• Dipole-dipole attractions between ethanoic acid molecules. Also known as glacial acetic acid.
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  • Polarity and Solubility
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  • Oil in water
  • Induced dipole – Induced dipole Attractions Temporary shifts in electron density lead to temporary dipoles
  • Packing peanuts will dissolve in acetone Nonpolar Nonpolar Due to random motion and and mixing (entropy driven- increasing disorder) the molecules mix between each other. Since there is little attraction between any of the molecules, they simple mix Weak induced dipole – induced dipole attractions
  • Styrofoam in acetone Styrofoam in water Is styrofoam polar or nonpolar?
  • Dipole-induced dipole Attractions Polar molecule Nonpolar molecule
  • Nonpolar oxygen dissolves in water to a small extent
    • Fish breath oxygen molecules that are dissolved in the water
    • Weak attractions form between oxygen molecules that allow some oxygen to dissolve in water
    • With increasing temperature of the water however, less oxygen will remain dissolved in the water
  • Listed from strongest IMF to weakest IMF IMF s
    • A solute:
    • Dissolves in water or other solvent
    • Changes phase if different from the solvent
    • Present in lesser amount
    • (if the same phase as the solvent)
    • A solvent:
    • Retains its phase (if different from the solute)
    • Present in greater amount
      • (if the same phase as the solute)
    • Rule for predicting solubility:
    • Like dissolves Like
  • Naming carbon compounds Organic Chemistry Nomenclature
    • Carbon with four valence electrons forms four covalent bonds to achieve a stable octet (eight valence)
    • Organic chemistry is the branch of chemistry dealing with carbon compounds.
  • Simple alkanes- carbon chains with single bonds
    • Methane- one carbon
    • Ethane- two carbons
    • Propane- three carbons
    • Butane- four carbons
    • Pentane- five carbons
    • Hexane- six carbons
    • Heptane- seven carbons
    • Octane- eight carbons
  • Memorize these.
  • Hexane
  • Branching chains in alkanes
  • Same attractions (induced dipole-induced dipole attractions) Different states of matter- What difference explains this?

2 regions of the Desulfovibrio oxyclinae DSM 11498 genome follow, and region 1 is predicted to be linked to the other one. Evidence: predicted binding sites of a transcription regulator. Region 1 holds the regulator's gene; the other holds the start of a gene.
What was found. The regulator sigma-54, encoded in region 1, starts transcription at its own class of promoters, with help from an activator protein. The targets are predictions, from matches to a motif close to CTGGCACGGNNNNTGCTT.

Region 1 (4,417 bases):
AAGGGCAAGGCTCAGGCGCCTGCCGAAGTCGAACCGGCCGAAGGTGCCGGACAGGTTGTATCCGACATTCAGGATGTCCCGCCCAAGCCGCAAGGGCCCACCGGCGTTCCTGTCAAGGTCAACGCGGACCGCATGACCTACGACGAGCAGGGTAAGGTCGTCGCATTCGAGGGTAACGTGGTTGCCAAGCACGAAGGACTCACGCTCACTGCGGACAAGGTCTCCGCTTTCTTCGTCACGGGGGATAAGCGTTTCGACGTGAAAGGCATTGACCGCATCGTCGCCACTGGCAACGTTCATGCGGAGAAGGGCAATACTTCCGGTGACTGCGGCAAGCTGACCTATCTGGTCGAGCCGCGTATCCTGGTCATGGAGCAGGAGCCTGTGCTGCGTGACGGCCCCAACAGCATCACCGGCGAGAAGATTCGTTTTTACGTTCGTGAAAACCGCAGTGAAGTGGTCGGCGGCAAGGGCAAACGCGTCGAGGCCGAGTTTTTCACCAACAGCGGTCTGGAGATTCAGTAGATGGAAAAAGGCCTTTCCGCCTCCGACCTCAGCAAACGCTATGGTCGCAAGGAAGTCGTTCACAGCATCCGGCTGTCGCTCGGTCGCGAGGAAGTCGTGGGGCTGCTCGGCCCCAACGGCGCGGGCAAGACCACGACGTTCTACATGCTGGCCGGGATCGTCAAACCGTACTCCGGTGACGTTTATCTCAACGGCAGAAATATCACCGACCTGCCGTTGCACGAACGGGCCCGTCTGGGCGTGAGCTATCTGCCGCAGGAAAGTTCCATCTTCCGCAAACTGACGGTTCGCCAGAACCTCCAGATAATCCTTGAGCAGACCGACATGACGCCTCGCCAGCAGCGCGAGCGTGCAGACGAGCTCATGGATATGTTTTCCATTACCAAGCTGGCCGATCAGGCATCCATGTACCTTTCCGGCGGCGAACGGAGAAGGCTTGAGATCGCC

• Alkenes- a double between two carbon atoms
    • Ethene (also known as acetylene)
    • C = C
    • Use the alkane name.
    • Add a double bond
    • Adjust the number of hydrogens
    H H H H
  •  
  • Alkynes- a triple bond between two carbon atoms
    • Ethyne (also known as acetylene)
    • H C C H
    • Use the alkane name.
    • Add a triple bond
    • Adjust the number of hydrogens
  • ethene ethyne
  • Acteylene torches are used in welding. The combustion of ethyne.
  • Again, notice the difference in boiling points
  • Alcohols
    • Alcohol functional group -OH
    • Add the alcohol functional group to an alkane or other hydrocarbon
    • Add the –ol ending to the name
    • Example
      • Methanol
      • Ethanol
  • Methanol methanol
  • methanol
  • Alcohol- part polar and part nonpolar
  • Antifreeze- soluble in water due to the polar part Note: two alcohol groups attached
  •  
  • Organic Acids
    • Carboxyl group - COOH
    • The hydrogen sometimes breaks off the carboxyl group making this an acid in solution
    • Add the carboxyl group
    • Adjust the number of hydrogens accordingly
    • Add –oic acid to alkane name
  • Ethanoic Acid Also known as acetic acid or vinegar Ethan- therefore 2 carbons -oic acid add –COOH
  • Polarity and Alkanes
    • C-H bond
      • EN of carbon 2.5
      • EN of hydrogen 2.1
      • Therefore the bond is nonpolar
    • Alkanes are nonpolar
    • Alkanes will NOT dissolve in water
  • Polarity and Alcohol
    • C-H bond is nonpolar
    • O-H
      • EN of oxygen 3.5
      • EN of hydrogen 2.1
      • Difference in EN is 1.4
      • Therefore the bond is polar
    • Alcohol molecules are polar
    • Alcohol molecules will dissolve in water
  • The longer the nonpolar hydrocarbon chain the less soluble the alcohol more soluble in water less soluble in water
  •  
  •  
  • Attractions and Size determine the state of compound
    • Differences in Attractions
    • Compare ethane and ethanol
      • Ethane is nonpolar, so attractions between the molecules are weak induced dipole-induced dipole attractions.
      • Ethanol is polar, so the attractions between the molecules are dipole-dipole attractions
      • With weaker attractions between the molecules ethane is a gas at room temperature, while ethanol is a liquid
  • Given the same attractions between molecules, size can be used as a predictor of state Differences in Size
  • Attractions and Vapor Pressure
    • Ethane will have a higher vapor pressure than ethanol at the same temperature
    • With weaker attractions between the molecules, more molecules will escape the liquid and move into the gas phase causing more collisions and a greater VP
    • With a higher VP a lower temperature is required to get the liquid to boil
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  •